Set the back sheep piece aside to dry while you work on the ear.  Put a small glue dot near the flat end of the ear.


Pinch the two long sides of the ear together. 


It's helpful to let a heavy object do the pinching for you so you don't have to hold it until the glue dries.


Sandwich Time:
Pin the two wrong sides of the sheep body pieces together.  You'll  want to line/match everything up because this is exaclty how the finished product will look.  No, I didn't forget about the ear...don't attach it yet.


Now you're going to sew about 1/4-1/2" seam along the edge of the sheep - leaving a 1" opening for stuffing. (You may want to leave a bigger opening if you're using fabric scraps or polyfil or if you don't have a funnel.)  I wanted my opening to be at the bottom of the sheep, kind of between the legs.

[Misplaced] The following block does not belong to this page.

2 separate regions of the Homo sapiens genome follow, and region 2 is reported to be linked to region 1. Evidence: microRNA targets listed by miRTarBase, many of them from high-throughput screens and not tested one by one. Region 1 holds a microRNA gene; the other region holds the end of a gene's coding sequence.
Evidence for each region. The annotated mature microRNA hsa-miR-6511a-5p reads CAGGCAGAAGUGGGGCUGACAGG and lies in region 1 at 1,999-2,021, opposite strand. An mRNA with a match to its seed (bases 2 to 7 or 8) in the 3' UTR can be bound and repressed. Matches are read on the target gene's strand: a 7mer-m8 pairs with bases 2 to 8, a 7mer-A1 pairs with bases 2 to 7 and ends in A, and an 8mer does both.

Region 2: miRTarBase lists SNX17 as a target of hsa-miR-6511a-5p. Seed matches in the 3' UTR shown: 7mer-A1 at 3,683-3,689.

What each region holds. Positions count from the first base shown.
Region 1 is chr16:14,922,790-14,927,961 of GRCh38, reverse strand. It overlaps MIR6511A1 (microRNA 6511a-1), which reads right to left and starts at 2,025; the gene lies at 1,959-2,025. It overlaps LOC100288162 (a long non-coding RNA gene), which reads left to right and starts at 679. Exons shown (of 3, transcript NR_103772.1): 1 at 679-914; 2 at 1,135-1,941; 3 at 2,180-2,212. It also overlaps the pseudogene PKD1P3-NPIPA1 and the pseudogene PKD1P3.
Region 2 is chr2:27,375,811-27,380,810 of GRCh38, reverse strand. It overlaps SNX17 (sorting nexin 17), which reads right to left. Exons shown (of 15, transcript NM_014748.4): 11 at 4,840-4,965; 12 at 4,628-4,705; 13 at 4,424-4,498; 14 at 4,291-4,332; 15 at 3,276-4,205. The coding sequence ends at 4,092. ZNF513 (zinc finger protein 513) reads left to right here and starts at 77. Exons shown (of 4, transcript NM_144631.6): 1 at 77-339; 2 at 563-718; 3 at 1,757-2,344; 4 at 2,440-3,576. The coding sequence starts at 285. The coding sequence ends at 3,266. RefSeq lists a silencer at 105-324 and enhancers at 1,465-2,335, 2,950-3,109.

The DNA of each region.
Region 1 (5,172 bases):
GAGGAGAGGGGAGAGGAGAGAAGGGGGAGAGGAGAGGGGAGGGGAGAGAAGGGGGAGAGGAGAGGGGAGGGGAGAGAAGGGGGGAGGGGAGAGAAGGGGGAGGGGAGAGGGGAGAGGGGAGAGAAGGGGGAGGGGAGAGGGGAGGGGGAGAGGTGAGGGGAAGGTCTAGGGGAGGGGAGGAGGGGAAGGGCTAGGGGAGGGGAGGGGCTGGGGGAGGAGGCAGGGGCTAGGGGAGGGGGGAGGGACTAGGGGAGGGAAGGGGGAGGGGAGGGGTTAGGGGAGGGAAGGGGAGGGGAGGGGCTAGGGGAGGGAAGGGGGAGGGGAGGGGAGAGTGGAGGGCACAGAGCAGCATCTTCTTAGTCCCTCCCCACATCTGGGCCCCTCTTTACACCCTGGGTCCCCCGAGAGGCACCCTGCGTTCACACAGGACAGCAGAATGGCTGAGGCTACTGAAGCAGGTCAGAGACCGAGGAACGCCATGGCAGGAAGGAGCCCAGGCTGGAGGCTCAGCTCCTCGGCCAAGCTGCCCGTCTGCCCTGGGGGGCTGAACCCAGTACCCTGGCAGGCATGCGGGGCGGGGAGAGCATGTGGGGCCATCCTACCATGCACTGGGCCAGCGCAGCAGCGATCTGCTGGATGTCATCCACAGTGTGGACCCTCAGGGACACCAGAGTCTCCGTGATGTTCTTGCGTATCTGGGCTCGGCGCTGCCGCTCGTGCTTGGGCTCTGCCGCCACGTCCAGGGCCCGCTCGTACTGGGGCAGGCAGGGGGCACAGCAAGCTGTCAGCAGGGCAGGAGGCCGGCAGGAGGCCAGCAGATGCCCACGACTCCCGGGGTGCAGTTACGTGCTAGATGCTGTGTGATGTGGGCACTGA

After you've sewn and you've got your opening, you can attach the ear. Just hold it in place and sew back and forth along the flat end a couple of times.


Stuffed Mutton:
Use a funnel (if you've got one) to stuff your sheep.  How full you stuff him is a personal preference.  Just make sure that he's not too full to be sewn closed.


After he's sufficiently stuffed, line up the edges of the opening and sew it closed.



Snip any dangling threads and you've completed your first sheep! 


I hope ewe had fun making him and that ewe don't stay up pasture bedtime creating a whole herd of bean bag sheep....they're kind of addictive like that! 

Please feel free to share with me what you create using this tutorial.  There's a good chance that I'll feature it on my blog!  Also, I'd love any constructive criticism you have to offer (does something not make sense?  are there any spelling errors? etc.).


oneprettything  SweetCharli


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11 comments: